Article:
Any time a man pays… I will always offer to pay for the next activity. If he gets dinner… I’ll pay the tip and treat the movie or the icecream… or the coffee later that week. Whatever it is… every time a date pays… I’ll reciprocate with the next thing. They know that I value their investment and appreciate their paying and that I’m meeting them back. I don’t expect someone to pay for everything always. A first coffee date though is a minor cost and a first impression… so I think it’s important.

  5. Obviously yes,if the guy I meet is someone is great :). It doesn’t matter who pays, what matters is the connect. I don’t go out on a date to enjoy a cup of free coffee. I go to know the guy and meet him. Its not about first or second date, it doesn’t matter if I have to pay for the second date too. 🙂

  6. He or she who asks the other out should pay. If a girl calls a man and asks him to meet her for coffee or drinks or whatever, she pays the bill.
    Once you’re there, you can accept this generosity or you can offer to pay for your own drink or even offer to pay for both drinks. It’s completely up to you. She will draw her own conclusions about your behavior/reactions, and that’s just part of getting to know each other.
    On the other hand, if you asked her to go somewhere with you, and you don’t pay out of your pocket – well, then what the heck are you asking someone out for? If you can’t afford it, then you have no business asking someone to meet you anyplace that costs money.

  7. If you’re hung up on whether he paid for your coffee, you should not go on a second date. It was either a terrible date, or you’re too shallow to be dating anyone. A date is about two people getting to know each other, not how they can use each other.
    Did they offer to buy you coffee? Or did they just want to meet for coffee? What kind of date did you agree to? If you expect him to pay, what should he expect in return? A coffee date is about as cheap as it gets. Why not spend your own $2 and eliminate any expectations on the date altogether? Take full advantage of the nature of a coffee date. You don’t have to dress up, you don’t have to act nice, and you can leave at any time. In a way, it could be a much more valuable date than if he had bought you a fancy dinner.
    Dinner dates are another story. You could still agree to go Dutch, but by convention women tend to put more effort and expense into just appearing for dinner. A man should assume he’s paying for dinner unless stated otherwise.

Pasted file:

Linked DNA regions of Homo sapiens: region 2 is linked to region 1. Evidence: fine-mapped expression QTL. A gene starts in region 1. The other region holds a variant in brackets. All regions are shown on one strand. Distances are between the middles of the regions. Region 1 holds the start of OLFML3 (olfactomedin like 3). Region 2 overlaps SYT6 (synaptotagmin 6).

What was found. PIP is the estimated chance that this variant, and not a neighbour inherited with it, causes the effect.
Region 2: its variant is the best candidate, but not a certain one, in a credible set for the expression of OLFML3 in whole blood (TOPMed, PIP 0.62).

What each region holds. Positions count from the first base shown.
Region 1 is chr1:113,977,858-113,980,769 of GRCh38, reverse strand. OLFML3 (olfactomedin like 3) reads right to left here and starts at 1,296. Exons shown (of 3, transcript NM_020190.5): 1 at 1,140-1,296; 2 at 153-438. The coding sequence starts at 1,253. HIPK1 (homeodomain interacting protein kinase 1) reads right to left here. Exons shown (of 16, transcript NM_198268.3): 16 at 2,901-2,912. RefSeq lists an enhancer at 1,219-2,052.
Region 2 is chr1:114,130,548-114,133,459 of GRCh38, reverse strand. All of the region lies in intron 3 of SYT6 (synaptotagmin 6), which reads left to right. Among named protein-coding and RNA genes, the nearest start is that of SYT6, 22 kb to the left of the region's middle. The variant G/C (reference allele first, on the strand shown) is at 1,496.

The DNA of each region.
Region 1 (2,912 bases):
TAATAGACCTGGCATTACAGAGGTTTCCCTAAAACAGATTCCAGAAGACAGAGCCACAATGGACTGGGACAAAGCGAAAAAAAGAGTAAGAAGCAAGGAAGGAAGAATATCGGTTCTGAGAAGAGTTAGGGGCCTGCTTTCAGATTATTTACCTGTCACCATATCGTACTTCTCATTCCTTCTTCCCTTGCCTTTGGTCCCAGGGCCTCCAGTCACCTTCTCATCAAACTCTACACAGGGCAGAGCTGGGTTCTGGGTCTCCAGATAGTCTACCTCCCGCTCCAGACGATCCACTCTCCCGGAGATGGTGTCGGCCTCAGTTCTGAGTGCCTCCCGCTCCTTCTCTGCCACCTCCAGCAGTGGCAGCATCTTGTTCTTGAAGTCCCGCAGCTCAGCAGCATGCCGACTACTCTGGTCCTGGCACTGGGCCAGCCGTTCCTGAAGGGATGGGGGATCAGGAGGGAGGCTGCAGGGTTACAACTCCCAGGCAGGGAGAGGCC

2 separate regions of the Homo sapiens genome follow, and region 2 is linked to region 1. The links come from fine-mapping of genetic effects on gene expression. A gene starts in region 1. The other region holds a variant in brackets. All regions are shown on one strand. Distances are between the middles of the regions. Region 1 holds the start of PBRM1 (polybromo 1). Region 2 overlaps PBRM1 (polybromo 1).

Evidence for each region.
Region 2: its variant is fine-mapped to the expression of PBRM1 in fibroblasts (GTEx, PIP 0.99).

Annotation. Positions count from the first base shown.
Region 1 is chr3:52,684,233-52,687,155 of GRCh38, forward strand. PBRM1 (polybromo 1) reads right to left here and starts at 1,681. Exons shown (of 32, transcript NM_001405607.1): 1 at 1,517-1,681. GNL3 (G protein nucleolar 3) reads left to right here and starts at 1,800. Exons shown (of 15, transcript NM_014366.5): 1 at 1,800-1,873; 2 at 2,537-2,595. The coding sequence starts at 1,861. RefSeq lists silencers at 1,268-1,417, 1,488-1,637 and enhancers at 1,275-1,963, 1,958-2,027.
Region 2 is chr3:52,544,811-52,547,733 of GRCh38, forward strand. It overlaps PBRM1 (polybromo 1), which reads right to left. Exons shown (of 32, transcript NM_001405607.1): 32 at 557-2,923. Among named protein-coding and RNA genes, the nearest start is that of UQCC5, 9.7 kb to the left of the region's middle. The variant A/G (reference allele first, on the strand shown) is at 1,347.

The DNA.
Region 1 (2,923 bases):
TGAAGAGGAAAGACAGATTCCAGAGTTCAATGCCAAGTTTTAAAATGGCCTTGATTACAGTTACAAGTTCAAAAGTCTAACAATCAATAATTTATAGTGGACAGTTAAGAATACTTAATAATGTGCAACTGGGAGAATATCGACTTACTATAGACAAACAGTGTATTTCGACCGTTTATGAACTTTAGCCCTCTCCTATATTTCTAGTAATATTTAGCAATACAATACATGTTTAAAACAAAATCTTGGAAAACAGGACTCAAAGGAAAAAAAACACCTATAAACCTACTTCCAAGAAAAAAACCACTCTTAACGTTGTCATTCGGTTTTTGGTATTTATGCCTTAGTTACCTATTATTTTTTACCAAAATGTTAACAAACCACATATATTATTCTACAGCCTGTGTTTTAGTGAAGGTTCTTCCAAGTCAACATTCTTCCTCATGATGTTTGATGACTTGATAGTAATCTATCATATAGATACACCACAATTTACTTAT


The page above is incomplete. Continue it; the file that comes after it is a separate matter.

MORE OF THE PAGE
8. The question alone makes you sound very shallow. I understand that in some cultures, especially in asian ones, it’s very important that the guy show that they are financially stable and can support their partner. And to show this they pay for everything. But that thought process is extremely outdated imo, and goes hand in hand with the wife doing all the household chores. Yuck!
    Did you ask him out on a date? If so you should have paid for his coffee too….
    Was it clear that this was a date? Could it be that you thought you were on a date, and he thought he was just enjoying a cup of coffee with a (potential) friend? Granted i’m passive aggressive, but if i was out with someone that I think might be interested and the feelings were not mutual, I would pay for my own meal/drink. I would shove cash at him to cover my portion if he got the bill before I did. Could it be that he just wasn’t into you?
    That said, I am old fashioned. I find it weird when couples split checks. My boyfriend and I have been taking turns paying whenever we eat out for the last 8 years. When he was in between jobs, I made sure to cover the more expensive checks, and left the fast food to him. If you’re questioning whether or not to go on a second date based on the few bucks you had to pay for your own cup of coffee the chemistry probably wasn’t there to start with. If you really liked him, i don’t think you would care.

  9. For me, it would depend on the kind of date. If we meet at a café where the service is at the counter, I would probably buy my own, and expect him to buy his own. If the service is at the table and he offers to split, I take it for a lack of interest.
    If we meet elsewhere, then go for a coffee, I expect him to pay – otherwise take it as he is not interested.
    I would not reject friendship with the guy, if we had a nice time, but would not “date” him again.

  10. Not if he’s the one who asked for the date. If I asked, I’d pay. I don’t expect to be going on any first dates anymore anyway.
    I feel the same about suggesting lunch to a new friend. Then we can trade off.

  11. American guy here. If you know anything about dating Americans it’s that most girls are selfish and rarely pay for dates. If she doesn’t offer to pay for anything within 3 dates it’s over for me. This is especially true for Gen X, my generation, where the girls claim to be “modern” but are actually still stuck in the 1940s.